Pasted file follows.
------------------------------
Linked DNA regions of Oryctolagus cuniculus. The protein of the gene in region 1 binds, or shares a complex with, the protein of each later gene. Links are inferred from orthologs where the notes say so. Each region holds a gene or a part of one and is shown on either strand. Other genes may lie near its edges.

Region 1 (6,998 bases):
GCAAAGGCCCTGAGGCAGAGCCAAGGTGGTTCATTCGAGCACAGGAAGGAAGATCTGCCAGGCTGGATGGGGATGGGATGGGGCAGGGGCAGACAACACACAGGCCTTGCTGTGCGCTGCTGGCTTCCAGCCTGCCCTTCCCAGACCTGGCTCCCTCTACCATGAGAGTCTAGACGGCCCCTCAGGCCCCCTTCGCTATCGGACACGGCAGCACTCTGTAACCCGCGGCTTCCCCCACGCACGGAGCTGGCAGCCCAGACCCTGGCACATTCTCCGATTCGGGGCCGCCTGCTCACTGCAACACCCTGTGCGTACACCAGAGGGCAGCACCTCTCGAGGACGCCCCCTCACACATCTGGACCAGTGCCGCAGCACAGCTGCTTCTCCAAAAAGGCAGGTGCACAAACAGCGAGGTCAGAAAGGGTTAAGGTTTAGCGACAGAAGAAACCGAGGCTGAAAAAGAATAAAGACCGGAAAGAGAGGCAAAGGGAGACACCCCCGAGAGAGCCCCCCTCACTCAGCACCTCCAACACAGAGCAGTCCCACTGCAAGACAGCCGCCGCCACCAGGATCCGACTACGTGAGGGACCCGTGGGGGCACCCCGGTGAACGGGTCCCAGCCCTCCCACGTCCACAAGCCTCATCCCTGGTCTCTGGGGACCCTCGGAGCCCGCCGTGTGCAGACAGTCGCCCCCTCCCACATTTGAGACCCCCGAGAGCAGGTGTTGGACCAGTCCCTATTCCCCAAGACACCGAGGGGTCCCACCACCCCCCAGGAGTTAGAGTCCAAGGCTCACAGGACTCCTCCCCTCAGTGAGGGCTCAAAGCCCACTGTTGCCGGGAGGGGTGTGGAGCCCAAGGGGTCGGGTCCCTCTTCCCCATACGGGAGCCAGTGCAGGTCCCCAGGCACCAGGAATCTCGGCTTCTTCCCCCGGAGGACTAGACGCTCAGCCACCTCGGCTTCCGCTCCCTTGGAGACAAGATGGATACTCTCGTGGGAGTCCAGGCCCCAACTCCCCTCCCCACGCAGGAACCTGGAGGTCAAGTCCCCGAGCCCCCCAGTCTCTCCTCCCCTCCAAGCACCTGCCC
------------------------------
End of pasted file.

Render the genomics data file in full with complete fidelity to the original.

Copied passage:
Linked DNA regions of Oryctolagus cuniculus. The protein of the gene in region 1 binds, or shares a complex with, the protein of each later gene. Links are inferred from orthologs where the notes say so. Each region holds a gene or a part of one and is shown on either strand. Other genes may lie near its edges.

Region 1 (6,998 bases):
GCAAAGGCCCTGAGGCAGAGCCAAGGTGGTTCATTCGAGCACAGGAAGGAAGATCTGCCAGGCTGGATGGGGATGGGATGGGGCAGGGGCAGACAACACACAGGCCTTGCTGTGCGCTGCTGGCTTCCAGCCTGCCCTTCCCAGACCTGGCTCCCTCTACCATGAGAGTCTAGACGGCCCCTCAGGCCCCCTTCGCTATCGGACACGGCAGCACTCTGTAACCCGCGGCTTCCCCCACGCACGGAGCTGGCAGCCCAGACCCTGGCACATTCTCCGATTCGGGGCCGCCTGCTCACTGCAACACCCTGTGCGTACACCAGAGGGCAGCACCTCTCGAGGACGCCCCCTCACACATCTGGACCAGTGCCGCAGCACAGCTGCTTCTCCAAAAAGGCAGGTGCACAAACAGCGAGGTCAGAAAGGGTTAAGGTTTAGCGACAGAAGAAACCGAGGCTGAAAAAGAATAAAGACCGGAAAGAGAGGCAAAGGGAGACACCCCCGAGAGAGCCCCCCTCACTCAGCACCTCCAACACAGAGCAGTCCCACTGCAAGACAGCCGCCGCCACCAGGATCCGACTACGTGAGGGACCCGTGGGGGCACCCCGGTGAACGGGTCCCAGCCCTCCCACGTCCACAAGCCTCATCCCTGGTCTCTGGGGACCCTCGGAGCCCGCCGTGTGCAGACAGTCGCCCCCTCCCACATTTGAGACCCCCGAGAGCAGGTGTTGGACCAGTCCCTATTCCCCAAGACACCGAGGGGTCCCACCACCCCCCAGGAGTTAGAGTCCAAGGCTCACAGGACTCCTCCCCTCAGTGAGGGCTCAAAGCCCACTGTTGCCGGGAGGGGTGTGGAGCCCAAGGGGTCGGGTCCCTCTTCCCCATACGGGAGCCAGTGCAGGTCCCCAGGCACCAGGAATCTCGGCTTCTTCCCCCGGAGGACTAGACGCTCAGCCACCTCGGCTTCCGCTCCCTTGGAGACAAGATGGATACTCTCGTGGGAGTCCAGGCCCCAACTCCCCTCCCCACGCAGGAACCTGGAGGTCAAGTCCCCGAGCCCCCCAGTCTCTCCTCCCCTCCAAGCACCTGCCC